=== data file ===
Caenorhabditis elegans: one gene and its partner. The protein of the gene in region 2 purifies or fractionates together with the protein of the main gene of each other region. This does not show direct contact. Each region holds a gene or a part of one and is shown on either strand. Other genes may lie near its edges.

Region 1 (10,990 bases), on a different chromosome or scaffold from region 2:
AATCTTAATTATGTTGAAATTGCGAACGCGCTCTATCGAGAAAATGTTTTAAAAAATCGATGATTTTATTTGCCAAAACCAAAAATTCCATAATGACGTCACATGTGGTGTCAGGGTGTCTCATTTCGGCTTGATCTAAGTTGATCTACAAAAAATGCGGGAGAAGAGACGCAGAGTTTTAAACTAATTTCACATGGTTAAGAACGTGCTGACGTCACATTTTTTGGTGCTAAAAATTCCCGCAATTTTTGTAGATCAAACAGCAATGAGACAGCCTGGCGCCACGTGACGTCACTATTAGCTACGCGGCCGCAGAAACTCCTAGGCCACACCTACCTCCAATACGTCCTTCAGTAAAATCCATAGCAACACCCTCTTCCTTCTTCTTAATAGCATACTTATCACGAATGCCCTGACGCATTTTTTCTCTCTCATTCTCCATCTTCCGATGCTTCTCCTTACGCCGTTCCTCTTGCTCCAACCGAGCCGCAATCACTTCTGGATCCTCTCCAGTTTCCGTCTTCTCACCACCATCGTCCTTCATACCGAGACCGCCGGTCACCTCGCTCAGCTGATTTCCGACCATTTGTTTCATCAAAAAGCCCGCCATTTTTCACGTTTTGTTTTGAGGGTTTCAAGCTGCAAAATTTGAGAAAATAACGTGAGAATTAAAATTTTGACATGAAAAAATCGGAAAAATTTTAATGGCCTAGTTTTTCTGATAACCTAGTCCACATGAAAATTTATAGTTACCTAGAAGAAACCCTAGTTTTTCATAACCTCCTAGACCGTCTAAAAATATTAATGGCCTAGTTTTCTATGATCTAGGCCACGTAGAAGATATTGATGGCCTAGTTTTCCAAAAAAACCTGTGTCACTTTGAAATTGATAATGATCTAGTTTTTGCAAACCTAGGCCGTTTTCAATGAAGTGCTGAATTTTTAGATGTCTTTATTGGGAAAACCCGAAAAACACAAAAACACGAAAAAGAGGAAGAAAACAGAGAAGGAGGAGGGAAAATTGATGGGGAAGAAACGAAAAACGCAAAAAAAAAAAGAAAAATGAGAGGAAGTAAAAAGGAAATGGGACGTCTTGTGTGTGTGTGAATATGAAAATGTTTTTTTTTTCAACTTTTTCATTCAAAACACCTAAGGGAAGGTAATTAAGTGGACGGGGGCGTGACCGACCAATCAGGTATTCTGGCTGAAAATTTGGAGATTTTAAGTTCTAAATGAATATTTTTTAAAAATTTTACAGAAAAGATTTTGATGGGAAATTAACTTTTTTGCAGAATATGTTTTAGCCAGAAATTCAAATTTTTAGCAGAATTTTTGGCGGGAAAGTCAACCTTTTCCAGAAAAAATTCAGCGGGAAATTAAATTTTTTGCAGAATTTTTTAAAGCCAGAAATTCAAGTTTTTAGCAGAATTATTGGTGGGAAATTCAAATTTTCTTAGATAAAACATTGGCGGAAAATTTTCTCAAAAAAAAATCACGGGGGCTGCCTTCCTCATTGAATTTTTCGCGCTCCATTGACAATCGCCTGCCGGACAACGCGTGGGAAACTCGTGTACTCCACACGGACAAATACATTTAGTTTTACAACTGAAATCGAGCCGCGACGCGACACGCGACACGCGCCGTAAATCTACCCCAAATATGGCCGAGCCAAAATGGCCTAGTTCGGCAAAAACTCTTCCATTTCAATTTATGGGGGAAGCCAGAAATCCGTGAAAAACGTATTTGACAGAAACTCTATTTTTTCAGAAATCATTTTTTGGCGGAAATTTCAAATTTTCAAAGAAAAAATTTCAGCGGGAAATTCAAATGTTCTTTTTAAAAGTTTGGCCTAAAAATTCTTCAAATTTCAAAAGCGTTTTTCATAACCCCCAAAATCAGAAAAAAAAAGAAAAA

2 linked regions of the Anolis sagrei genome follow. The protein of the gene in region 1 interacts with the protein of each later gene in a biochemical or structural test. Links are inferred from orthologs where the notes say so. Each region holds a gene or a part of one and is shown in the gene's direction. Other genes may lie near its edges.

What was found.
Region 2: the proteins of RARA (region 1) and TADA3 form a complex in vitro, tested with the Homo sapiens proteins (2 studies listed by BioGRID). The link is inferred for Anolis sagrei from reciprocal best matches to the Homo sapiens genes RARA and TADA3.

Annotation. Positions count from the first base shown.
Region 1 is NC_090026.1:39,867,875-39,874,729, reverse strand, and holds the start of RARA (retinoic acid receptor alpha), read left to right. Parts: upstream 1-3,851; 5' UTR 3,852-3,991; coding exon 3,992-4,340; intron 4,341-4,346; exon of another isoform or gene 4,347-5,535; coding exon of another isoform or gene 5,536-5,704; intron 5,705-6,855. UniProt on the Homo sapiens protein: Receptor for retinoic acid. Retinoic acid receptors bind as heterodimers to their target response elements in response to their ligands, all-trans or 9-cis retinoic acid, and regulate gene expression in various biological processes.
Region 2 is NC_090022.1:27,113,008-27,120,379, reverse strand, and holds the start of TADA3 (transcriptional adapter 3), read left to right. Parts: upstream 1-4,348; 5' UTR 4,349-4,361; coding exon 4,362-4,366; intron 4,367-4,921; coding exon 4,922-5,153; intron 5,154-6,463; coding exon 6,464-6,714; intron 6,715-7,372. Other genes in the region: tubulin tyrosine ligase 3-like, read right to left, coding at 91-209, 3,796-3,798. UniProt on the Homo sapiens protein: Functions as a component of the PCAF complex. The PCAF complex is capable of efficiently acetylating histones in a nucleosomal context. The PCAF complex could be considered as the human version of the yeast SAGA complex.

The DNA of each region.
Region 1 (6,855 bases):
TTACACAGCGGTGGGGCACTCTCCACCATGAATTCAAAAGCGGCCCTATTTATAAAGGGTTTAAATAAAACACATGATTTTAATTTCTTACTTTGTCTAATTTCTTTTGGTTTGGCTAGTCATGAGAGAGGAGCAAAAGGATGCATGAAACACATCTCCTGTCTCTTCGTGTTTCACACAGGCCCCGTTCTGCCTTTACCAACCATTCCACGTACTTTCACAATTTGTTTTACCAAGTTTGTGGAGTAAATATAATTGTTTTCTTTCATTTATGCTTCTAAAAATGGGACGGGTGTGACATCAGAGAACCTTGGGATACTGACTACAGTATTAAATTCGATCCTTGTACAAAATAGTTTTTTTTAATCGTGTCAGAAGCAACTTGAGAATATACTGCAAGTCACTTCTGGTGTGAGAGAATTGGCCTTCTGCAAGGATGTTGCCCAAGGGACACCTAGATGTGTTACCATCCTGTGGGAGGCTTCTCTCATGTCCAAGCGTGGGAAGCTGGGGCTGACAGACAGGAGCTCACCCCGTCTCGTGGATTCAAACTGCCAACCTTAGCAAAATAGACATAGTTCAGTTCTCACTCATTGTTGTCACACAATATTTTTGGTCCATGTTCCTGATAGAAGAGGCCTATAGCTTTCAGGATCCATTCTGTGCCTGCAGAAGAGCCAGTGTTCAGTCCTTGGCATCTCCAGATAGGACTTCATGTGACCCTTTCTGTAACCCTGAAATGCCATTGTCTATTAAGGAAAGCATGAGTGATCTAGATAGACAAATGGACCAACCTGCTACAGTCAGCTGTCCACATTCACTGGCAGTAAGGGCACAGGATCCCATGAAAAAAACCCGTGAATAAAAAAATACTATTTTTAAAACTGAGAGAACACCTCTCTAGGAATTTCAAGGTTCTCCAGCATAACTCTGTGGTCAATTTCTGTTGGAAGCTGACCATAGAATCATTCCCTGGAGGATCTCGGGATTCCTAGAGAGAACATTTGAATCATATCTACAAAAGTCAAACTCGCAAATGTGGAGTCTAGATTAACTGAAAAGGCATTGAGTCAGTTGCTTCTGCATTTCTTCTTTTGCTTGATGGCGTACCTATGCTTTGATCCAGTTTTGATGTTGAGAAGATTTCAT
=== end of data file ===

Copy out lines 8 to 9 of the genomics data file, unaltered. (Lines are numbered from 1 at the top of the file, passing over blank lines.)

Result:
Region 1 is NC_090026.1:39,867,875-39,874,729, reverse strand, and holds the start of RARA (retinoic acid receptor alpha), read left to right. Parts: upstream 1-3,851; 5' UTR 3,852-3,991; coding exon 3,992-4,340; intron 4,341-4,346; exon of another isoform or gene 4,347-5,535; coding exon of another isoform or gene 5,536-5,704; intron 5,705-6,855. UniProt on the Homo sapiens protein: Receptor for retinoic acid. Retinoic acid receptors bind as heterodimers to their target response elements in response to their ligands, all-trans or 9-cis retinoic acid, and regulate gene expression in various biological processes.
Region 2 is NC_090022.1:27,113,008-27,120,379, reverse strand, and holds the start of TADA3 (transcriptional adapter 3), read left to right. Parts: upstream 1-4,348; 5' UTR 4,349-4,361; coding exon 4,362-4,366; intron 4,367-4,921; coding exon 4,922-5,153; intron 5,154-6,463; coding exon 6,464-6,714; intron 6,715-7,372. Other genes in the region: tubulin tyrosine ligase 3-like, read right to left, coding at 91-209, 3,796-3,798. UniProt on the Homo sapiens protein: Functions as a component of the PCAF complex. The PCAF complex is capable of efficiently acetylating histones in a nucleosomal context. The PCAF complex could be considered as the human version of the yeast SAGA complex.